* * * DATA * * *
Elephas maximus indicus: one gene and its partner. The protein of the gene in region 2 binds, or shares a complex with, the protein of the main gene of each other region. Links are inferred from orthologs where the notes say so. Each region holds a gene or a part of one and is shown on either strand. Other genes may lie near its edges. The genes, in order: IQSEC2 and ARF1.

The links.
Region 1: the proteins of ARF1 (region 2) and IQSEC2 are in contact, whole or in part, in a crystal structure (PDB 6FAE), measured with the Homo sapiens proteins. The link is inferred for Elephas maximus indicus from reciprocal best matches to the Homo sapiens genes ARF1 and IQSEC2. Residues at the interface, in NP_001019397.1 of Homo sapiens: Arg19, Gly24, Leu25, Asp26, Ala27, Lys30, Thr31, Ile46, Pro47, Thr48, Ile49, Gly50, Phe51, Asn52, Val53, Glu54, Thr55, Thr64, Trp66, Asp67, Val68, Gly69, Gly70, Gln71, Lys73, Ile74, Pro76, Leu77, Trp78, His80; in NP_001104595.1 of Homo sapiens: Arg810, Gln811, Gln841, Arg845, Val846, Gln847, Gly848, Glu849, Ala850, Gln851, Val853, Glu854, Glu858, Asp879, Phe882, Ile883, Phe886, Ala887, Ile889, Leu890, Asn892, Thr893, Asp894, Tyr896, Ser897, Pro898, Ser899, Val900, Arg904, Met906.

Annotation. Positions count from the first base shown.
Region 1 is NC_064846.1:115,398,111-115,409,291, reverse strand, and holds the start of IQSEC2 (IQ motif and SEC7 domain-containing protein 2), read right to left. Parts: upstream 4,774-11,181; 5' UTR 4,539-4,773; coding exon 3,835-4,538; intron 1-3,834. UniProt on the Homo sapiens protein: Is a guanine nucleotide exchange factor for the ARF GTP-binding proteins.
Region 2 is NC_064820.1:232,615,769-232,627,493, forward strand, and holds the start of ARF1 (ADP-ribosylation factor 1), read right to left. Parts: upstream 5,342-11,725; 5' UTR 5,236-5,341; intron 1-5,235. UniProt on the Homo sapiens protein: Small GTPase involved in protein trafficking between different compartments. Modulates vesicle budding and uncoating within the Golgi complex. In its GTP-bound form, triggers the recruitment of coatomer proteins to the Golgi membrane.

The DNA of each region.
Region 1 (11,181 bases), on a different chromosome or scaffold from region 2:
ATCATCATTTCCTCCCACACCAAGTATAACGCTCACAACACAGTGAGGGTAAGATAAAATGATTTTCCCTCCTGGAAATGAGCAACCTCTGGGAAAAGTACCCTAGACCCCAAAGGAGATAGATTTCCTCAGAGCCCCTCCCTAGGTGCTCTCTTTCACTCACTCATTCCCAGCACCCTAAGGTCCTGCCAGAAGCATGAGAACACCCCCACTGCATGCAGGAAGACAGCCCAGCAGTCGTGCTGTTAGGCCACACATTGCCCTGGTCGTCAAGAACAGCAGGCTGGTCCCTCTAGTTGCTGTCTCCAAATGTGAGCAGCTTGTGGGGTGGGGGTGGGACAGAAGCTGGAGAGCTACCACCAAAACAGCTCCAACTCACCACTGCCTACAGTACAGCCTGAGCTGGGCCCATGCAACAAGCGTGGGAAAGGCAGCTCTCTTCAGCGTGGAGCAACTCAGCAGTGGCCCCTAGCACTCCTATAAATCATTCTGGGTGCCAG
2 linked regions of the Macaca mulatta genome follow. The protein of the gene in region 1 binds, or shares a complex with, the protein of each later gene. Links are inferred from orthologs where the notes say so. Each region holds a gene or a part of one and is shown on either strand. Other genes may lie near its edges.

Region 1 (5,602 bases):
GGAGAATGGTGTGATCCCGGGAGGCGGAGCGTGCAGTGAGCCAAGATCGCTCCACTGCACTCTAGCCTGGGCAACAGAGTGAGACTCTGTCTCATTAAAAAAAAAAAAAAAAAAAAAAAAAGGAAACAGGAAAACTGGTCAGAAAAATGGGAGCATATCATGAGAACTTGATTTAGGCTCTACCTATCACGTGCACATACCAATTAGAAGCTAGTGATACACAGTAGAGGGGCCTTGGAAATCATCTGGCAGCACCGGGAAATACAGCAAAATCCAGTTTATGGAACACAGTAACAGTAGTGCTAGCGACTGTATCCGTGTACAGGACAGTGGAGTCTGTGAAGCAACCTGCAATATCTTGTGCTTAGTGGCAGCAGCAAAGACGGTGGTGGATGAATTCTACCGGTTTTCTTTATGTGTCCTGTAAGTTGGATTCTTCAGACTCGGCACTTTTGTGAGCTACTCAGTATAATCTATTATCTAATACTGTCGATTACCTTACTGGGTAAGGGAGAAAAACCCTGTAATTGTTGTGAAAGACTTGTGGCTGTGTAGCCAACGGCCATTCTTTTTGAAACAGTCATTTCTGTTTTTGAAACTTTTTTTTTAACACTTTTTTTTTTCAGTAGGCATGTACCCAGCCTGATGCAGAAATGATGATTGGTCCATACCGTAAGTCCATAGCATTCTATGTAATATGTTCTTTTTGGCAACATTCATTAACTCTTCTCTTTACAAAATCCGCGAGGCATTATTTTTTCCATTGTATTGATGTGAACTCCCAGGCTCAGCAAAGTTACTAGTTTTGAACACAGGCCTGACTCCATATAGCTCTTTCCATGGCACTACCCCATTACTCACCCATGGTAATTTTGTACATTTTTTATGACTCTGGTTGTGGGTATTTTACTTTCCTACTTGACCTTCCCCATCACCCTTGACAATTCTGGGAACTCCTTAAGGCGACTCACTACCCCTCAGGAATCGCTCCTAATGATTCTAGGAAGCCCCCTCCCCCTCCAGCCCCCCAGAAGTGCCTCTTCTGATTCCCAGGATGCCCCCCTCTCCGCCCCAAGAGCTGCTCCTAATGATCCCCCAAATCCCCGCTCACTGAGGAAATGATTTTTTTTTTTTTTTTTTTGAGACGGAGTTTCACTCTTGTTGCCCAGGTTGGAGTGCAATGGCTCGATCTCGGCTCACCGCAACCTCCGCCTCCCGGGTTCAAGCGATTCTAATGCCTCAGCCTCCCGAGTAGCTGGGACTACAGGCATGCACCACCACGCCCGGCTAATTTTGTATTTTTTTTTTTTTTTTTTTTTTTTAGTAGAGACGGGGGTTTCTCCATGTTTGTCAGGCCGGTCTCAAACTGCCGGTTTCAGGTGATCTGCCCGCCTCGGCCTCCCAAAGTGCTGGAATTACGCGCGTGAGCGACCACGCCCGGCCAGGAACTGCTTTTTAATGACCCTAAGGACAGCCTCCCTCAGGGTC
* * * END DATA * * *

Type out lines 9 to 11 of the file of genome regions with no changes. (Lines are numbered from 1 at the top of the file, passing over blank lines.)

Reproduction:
ATCATCATTTCCTCCCACACCAAGTATAACGCTCACAACACAGTGAGGGTAAGATAAAATGATTTTCCCTCCTGGAAATGAGCAACCTCTGGGAAAAGTACCCTAGACCCCAAAGGAGATAGATTTCCTCAGAGCCCCTCCCTAGGTGCTCTCTTTCACTCACTCATTCCCAGCACCCTAAGGTCCTGCCAGAAGCATGAGAACACCCCCACTGCATGCAGGAAGACAGCCCAGCAGTCGTGCTGTTAGGCCACACATTGCCCTGGTCGTCAAGAACAGCAGGCTGGTCCCTCTAGTTGCTGTCTCCAAATGTGAGCAGCTTGTGGGGTGGGGGTGGGACAGAAGCTGGAGAGCTACCACCAAAACAGCTCCAACTCACCACTGCCTACAGTACAGCCTGAGCTGGGCCCATGCAACAAGCGTGGGAAAGGCAGCTCTCTTCAGCGTGGAGCAACTCAGCAGTGGCCCCTAGCACTCCTATAAATCATTCTGGGTGCCAG
2 linked regions of the Macaca mulatta genome follow. The protein of the gene in region 1 binds, or shares a complex with, the protein of each later gene. Links are inferred from orthologs where the notes say so. Each region holds a gene or a part of one and is shown on either strand. Other genes may lie near its edges.

Region 1 (5,602 bases):